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31 Days Of Horror: Rosemary’s Baby / Don’t Look Now
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Adam Frazier   |  @   |  
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Hello Geeks and Ghouls, Famous Monster here. Well, it’s finally October and you know what that means? Breast Cancer Awareness 5Ks? Good guess. Pumpkin Spice Lattes? Delicious, but no. Halloween? YES. Horror movies? DOUBLE YES!

Welcome to 31 Days of Horror, where I’ll cover at least two noteworthy horror films a day for the entirety of the month. That’s 31 Days of Horror and 62+ scary movies perfect for a cold, dark October night. Be sure to visit Geeks of Doom every day this month for a double-shot of chills and thrills!

Today’s one-two punch of psychological horror features Roman Polanski‘s 1968 film, Rosemary’s Baby, and Nicolas Roeg‘s underrated 1973 British classic, Don’t Look Now. Satanic cults, supernatural sisters, and more await you!

Rosemary’s Baby

DVD | Blu-Ray | Instant Video| Netflix

Rosemary's Baby (1968)

Synopsis:

Written and directed by Roman Polanski, 1968’s Rosemary’s Baby is a psychological satanic horror film based on Ira Levin‘s best-selling novel of the same name.

The film stars Mia Farrow as Rosemary Woodhouse, a pregnant woman who fears her husband, Guy (John Cassavetes), has been recruited by their eccentric new neighbors into a satanic cult. The ‘satanic panic’ sets in as Rosemary suspects Guy of promising their unborn child as a human sacrifice in the cult’s ancient rituals in exchange for a successful acting career.

That Creepy Scene:

Minnie (Ruth Gordon) brings Rosemary some of her famous homemade chocolate mousse. Rosemary finds it has a peculiar, chalky after-taste and covertly throws it away after a few Satan-lovin’ spoonfuls. Shortly thereafter, she has a dizzy spell and passes out.

Rosemary experiences what she believes to be a strange dream in which a group of naked people surround her bed while she is being raped by a demonic presence. The dream is so vivid that she screams, “This is no dream – this is really happening!” When Rosemary wakes up, she finds scratches all over her body. Her husband explains that he had sex with her while she was unconscious…because he didn’t want to pass up an opportunity for her to conceive.

Trailer:

Review:

“Satan is his father and his name is Adrian. He shall overthrow the mighty and lay waste their temples. He shall redeem the despised and wreak vengeance in the name of the burned and the tortured. Hail, Adrian! Hail, Satan!”

On August 8, 1969, Roman Polanski’s wife, actress Sharon Tate, was two weeks from giving birth. She entertained two friends, actresses Joanna Pettet and Barbara Lewis, for lunch before going out for drinks at her favorite restaurant, El Coyote, with friends Jay Sebring, Wojciech Frykowski, and Abigail Folger. The group returned to Tate’s home around 10:30 p.m., where they were murdered by members of Charles Manson’s ‘Family.’

Before authorities evaluated the crime scene evidence and determined Manson’s psycho posse (Tex Watson, Pat Krenwinkle, Susan Atkins, and Linda Kasabian) were responsible, Roman Polanski was initially linked to the brutal murders. Because of the connection to occultism in his film, Rosemary’s Baby, Polanski was a suspect in the murder of his pregnant wife.

Of course, Polanski wasn’t involved – he was in London working on a film, scheduled to fly back to the States in time for his wife’s due date – but the fact that he made made Rosemary’s Baby was enough to get people thinking. That’s the power of cinema – the power of storytelling. You’ve heard similar stories regarding the making of films like The Exorcist, where the production was supposedly cursed by a demonic presence.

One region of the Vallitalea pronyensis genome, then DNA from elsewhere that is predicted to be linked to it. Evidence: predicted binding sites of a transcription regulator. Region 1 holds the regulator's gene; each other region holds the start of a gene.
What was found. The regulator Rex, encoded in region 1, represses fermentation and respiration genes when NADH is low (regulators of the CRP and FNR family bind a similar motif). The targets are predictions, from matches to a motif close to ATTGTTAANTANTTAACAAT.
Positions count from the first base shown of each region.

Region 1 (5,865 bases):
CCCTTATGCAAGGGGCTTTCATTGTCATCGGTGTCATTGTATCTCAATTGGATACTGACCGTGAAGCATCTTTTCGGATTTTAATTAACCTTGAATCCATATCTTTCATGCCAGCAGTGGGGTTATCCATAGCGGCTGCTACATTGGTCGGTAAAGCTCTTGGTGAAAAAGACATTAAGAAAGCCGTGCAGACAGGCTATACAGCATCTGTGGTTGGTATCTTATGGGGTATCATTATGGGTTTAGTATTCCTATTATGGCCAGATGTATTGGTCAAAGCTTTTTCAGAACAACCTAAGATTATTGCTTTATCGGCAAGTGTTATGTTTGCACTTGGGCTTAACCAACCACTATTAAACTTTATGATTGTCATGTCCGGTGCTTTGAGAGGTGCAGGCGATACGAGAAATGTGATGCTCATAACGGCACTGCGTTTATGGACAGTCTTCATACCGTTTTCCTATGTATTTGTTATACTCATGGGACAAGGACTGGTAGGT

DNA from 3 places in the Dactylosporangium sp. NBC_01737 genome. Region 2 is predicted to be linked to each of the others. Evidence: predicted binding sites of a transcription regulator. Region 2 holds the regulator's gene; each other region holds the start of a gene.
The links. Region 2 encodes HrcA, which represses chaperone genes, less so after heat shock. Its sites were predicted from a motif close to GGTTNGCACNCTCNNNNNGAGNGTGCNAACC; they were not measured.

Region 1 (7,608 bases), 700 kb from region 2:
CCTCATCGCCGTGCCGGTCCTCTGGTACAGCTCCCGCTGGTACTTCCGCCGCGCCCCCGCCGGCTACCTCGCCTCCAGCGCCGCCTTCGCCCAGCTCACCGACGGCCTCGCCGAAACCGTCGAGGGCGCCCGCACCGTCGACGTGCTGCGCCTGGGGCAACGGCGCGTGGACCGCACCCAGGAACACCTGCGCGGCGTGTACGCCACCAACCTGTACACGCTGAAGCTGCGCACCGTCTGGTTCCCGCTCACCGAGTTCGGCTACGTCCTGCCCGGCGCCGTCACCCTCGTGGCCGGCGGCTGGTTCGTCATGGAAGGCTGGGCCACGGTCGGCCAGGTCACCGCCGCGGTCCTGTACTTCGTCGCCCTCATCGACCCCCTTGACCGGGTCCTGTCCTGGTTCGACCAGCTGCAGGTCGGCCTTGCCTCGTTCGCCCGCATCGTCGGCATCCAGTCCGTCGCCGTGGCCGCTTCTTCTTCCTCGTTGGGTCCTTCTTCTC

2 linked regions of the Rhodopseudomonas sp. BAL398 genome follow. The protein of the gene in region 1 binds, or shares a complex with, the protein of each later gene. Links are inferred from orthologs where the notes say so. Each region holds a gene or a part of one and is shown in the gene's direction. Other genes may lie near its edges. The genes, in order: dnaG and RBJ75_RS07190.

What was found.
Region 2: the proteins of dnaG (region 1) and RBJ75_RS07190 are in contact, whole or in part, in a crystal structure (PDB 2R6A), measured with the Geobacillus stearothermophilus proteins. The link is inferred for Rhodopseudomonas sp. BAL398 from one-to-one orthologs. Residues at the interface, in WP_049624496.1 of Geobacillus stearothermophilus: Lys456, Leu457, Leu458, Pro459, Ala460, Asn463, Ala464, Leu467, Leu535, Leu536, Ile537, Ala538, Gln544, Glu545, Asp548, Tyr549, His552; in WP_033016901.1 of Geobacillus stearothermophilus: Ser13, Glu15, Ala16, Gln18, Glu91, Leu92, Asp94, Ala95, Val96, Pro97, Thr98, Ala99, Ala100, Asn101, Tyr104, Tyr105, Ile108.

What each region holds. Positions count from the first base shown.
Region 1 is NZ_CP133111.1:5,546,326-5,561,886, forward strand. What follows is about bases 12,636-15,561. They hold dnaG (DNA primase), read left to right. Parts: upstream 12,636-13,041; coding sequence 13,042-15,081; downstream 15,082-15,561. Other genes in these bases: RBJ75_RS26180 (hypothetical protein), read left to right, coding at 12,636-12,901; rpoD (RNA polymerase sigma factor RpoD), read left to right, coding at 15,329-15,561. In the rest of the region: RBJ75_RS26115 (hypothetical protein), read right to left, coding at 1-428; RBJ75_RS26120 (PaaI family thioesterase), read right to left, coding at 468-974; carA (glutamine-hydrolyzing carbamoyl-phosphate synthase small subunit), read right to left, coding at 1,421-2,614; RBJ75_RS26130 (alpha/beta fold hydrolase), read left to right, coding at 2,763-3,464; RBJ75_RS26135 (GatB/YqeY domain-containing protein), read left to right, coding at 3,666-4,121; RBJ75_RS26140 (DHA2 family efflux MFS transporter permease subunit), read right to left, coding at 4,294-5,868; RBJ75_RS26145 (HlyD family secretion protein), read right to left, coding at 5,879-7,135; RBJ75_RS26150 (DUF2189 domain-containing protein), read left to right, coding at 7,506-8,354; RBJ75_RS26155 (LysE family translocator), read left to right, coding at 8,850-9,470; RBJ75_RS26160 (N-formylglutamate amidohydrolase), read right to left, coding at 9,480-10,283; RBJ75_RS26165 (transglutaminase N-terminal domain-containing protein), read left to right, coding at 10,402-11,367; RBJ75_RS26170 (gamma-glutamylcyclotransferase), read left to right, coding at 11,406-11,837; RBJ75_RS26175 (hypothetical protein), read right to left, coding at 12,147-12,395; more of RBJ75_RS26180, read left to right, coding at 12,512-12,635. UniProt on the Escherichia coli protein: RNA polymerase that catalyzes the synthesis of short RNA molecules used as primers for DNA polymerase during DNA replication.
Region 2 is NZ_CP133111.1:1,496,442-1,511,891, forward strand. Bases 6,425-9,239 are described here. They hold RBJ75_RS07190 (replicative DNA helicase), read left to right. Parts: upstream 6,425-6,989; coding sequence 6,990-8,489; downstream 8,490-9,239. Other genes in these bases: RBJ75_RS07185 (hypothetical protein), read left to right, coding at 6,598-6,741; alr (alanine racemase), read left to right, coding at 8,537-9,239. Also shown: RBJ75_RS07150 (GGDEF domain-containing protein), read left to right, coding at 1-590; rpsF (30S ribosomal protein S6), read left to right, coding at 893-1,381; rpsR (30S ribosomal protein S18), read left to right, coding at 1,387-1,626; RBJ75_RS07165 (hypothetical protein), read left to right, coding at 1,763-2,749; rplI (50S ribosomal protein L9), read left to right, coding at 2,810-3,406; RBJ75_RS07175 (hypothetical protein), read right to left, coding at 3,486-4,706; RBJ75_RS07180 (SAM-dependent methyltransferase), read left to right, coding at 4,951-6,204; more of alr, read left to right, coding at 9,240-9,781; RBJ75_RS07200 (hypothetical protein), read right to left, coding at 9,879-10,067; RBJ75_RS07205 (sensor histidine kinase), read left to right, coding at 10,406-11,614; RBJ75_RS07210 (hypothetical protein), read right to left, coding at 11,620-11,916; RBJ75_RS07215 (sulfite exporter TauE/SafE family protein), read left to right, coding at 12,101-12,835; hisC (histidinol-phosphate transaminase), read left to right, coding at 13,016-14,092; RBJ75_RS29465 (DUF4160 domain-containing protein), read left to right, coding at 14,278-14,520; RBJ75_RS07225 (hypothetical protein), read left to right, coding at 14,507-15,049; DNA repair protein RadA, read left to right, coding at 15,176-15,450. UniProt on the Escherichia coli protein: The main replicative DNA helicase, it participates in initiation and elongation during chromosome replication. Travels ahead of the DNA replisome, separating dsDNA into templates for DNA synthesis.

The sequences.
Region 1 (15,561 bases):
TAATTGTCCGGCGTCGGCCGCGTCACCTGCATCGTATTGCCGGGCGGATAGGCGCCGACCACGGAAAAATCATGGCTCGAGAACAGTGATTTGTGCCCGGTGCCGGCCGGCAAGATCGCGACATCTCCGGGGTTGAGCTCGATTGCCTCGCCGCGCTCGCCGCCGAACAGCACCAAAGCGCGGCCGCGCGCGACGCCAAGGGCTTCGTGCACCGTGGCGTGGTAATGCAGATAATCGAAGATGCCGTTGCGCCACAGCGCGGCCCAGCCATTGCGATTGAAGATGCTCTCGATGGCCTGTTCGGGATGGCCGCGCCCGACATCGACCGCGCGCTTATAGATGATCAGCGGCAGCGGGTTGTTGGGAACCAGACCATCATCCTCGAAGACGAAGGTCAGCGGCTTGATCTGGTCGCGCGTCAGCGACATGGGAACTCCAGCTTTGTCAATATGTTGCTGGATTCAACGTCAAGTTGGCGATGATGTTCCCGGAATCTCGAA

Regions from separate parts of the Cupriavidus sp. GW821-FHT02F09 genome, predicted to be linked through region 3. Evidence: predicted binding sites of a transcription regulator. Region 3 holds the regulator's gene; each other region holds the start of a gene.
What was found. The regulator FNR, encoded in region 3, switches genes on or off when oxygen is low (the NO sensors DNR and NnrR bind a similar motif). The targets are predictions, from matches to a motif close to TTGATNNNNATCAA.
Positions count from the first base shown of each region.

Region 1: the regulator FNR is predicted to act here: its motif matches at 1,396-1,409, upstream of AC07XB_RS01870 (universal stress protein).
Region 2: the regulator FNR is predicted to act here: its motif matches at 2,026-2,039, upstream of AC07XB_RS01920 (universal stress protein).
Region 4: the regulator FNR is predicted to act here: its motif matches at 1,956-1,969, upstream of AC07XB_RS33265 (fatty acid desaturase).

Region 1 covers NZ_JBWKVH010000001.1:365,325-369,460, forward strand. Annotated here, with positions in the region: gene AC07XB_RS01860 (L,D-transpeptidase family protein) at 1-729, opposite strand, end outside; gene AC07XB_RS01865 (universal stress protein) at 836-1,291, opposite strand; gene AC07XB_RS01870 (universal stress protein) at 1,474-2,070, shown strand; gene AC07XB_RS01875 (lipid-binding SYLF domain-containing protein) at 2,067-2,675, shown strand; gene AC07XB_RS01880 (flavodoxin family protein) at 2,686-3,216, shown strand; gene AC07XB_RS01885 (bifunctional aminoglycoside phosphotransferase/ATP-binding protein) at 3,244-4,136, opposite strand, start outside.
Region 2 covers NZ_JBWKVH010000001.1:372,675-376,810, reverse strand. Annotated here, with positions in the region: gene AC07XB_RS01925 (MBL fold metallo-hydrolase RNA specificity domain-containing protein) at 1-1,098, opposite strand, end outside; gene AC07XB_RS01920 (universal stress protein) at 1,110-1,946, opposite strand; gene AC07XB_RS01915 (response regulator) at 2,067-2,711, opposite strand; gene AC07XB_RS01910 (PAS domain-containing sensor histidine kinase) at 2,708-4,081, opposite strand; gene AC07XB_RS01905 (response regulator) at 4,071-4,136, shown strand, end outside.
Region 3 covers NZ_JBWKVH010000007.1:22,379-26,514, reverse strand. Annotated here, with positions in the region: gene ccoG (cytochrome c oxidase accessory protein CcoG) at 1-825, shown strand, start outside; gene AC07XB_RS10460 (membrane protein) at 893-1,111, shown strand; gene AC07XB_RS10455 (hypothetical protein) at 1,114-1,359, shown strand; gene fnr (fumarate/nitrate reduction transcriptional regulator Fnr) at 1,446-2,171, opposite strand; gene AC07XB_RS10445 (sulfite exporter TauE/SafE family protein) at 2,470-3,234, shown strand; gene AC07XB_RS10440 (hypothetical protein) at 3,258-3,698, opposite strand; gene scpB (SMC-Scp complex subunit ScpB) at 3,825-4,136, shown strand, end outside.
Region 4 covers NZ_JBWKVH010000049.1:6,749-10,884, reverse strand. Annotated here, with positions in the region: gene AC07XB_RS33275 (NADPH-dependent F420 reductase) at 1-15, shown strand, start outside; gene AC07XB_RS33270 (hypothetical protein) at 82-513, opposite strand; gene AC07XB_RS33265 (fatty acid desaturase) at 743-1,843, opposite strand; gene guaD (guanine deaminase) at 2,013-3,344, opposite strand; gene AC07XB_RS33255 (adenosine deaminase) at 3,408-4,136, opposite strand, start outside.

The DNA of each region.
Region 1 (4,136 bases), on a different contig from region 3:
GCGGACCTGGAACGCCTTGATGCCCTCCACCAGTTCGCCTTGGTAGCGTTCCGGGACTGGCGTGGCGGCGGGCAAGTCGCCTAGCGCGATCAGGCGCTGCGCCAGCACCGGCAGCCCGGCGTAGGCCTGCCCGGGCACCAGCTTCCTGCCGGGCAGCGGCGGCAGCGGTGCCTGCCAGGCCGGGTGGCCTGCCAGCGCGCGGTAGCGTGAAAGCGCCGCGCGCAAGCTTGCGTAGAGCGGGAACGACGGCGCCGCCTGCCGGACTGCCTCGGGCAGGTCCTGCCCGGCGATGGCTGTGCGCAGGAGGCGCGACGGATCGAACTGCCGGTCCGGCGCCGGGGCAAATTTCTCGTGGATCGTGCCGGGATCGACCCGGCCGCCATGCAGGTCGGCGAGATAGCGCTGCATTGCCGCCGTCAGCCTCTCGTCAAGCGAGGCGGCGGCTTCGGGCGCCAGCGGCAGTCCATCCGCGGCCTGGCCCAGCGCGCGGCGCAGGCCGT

Polanski’s film had that kind of effect on people – people thought it was pure evil, that the man who had made it was plagued by darkness – and maybe he is, but that’s another story altogether. Rosemary’s Baby manages to terrify without shocking violence or excessive blood and gore. It is a film that focuses on gender issues centering on marriage and pregnancy, and even abusive relationships – all in the guise of a “I sold my son to Satan for fame and fortune” cult ritual. There’s an unshakeable darkness and sense of paranoia in Polanski’s film that gets under your skin – similar to his earlier work, Repulsion.

I consider Rosemary’s Baby as part of the ‘Satanic Panic’ film trilogy that includes William Friedkin’s 1973 classic The Exorcist and Richard Donner’s 1976 antichrist film, The Omen. Three films concerned with either the practice of Satanism, demonic children and pregnancies, possession, and the Anti-Christ. It remains one of the all-time scariest movies, and one of the most well-crafted horror ever made. I would highly recommend picking up Rosemary’s Baby on Criterion Collection Blu-Ray when it hits stores on October 30th.

Make it a Double:

Don’t Look Now

DVD | Instant Video | Netflix

Don't Look Now (1973)

Directed by Nicolas Roeg, Don’t Look Now stars Julie Christie and Donald Sutherland as a married couple who travel to Venice following the recent accidental death of their daughter. An independent British and Italian co-production adapted from the short story by Daphne du Maurier, Don’t Look Now is a beyond unsettling, bizarre film that has come to be a definitive ’70s british horror classic.

when John Baxter (Sutherland) accepts a commission to restore a church in Venice, he has an ominous encounter with two poisonous sisters, one of whom claims to be clairvoyant and informs them that their daughter is trying to contact them from beyond the grave and warn them of danger. Baxter dismisses their claims at first, but starts to experience mysterious sightings himself…

Trailer:

Follow Me on Twitter, and come back tomorrow for a new double-shot of horror!

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